Thursday, 27 November 2008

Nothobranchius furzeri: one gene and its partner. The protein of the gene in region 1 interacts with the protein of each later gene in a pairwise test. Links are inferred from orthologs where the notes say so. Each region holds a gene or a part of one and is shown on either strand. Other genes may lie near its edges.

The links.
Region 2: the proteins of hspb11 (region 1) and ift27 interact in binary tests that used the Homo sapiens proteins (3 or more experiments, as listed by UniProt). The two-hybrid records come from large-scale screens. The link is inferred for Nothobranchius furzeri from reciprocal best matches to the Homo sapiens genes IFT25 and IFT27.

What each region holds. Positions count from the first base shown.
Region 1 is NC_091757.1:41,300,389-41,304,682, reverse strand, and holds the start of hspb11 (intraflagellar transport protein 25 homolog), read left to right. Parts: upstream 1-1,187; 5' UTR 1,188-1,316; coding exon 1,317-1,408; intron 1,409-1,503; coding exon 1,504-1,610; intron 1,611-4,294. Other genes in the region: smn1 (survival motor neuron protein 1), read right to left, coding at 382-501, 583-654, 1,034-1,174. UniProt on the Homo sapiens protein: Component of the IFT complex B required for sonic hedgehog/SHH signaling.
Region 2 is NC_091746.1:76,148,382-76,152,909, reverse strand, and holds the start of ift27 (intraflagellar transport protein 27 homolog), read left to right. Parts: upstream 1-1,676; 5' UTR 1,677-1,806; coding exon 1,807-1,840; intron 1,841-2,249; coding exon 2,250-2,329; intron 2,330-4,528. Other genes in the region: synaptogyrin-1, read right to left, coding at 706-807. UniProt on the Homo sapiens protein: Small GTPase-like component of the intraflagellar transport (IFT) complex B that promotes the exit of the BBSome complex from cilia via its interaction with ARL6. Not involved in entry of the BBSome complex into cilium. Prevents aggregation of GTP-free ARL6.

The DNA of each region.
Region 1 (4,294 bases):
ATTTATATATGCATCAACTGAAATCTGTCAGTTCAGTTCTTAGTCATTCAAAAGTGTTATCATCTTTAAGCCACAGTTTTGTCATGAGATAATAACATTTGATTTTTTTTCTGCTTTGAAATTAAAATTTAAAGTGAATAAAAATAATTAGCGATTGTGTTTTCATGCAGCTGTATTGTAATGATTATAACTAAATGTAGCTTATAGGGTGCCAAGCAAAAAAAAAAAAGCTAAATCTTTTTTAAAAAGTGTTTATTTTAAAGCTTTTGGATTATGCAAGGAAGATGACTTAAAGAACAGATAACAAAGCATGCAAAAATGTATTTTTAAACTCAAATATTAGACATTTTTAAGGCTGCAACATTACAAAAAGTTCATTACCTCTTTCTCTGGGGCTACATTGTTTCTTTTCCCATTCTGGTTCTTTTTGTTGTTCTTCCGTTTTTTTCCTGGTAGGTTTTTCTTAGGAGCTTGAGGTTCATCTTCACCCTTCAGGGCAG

I am in a costume group with 5 other people working on a Theatre For Young People production of Shakespeare's The Tempest to be performed at Ham House, a national Heritage site near Richmond. When we first met together to discuss this project and find out what we were doing on the production, i had a fairly closed mind, thinking that i would be costuming the actors in a fairly traditional, Shakespearean style. However, it became apparent in this meeting that we wouldn't just be dong costume as we began by playing with different types of puppets. Before i started this course, i thought that there was really not much difference between different types of puppets and that they all served one purpose. i quickly became aware that this was not the case. we started looking at the more traditional marionette puppets, then moved on to looking at puppets which were more decorative than usable. we played around with all the puppets, but i found myself drawn most the traditional marionette style puppets. i felt more at ease with this style of puppetry and managed to make her come alive, without the use of words, just getting to grips with movements, and gestures. It became very important to look at the way you were moving a puppet in the mirror so that you can see how the audience are viewing it, and also made me aware of how such slight movements could convey a massive emotion. After these puppets we moved on to a less naturalistic looking puppet made out of a large piece of material, using knots for the feet and hands. this style of puppet is called a Bunraku and uses several people to operate it because of it's size. I found this puppet incredibly hard to relate to as it seemed so unrealistic and i really struggled to bring it to life or see it's potential. after all this theory about puppets and how they could be used we were set a small creative project of choosing a character from the Tempest and creating a quick puppet to represent this character. I really enjoyed this project as i felt like i was getting to put my own individual creative stamp on something and would have been excited at the prospect of putting it into a production, but at the same time i found myself becoming quite attached to it, and felt like i was the only person who know how to operate it correctly. i think if i were to make a puppet to be used in the show, i would find it very difficult to let the puppet go to someone else. i also felt slightly less creative than everyone else in the group as i had used a mannequin's head to start off my puppet where as everyone else had thought outside the box and created a puppet out of an everyday object. i think i need to open up my mind in order to let creativity flow into what I'm doing.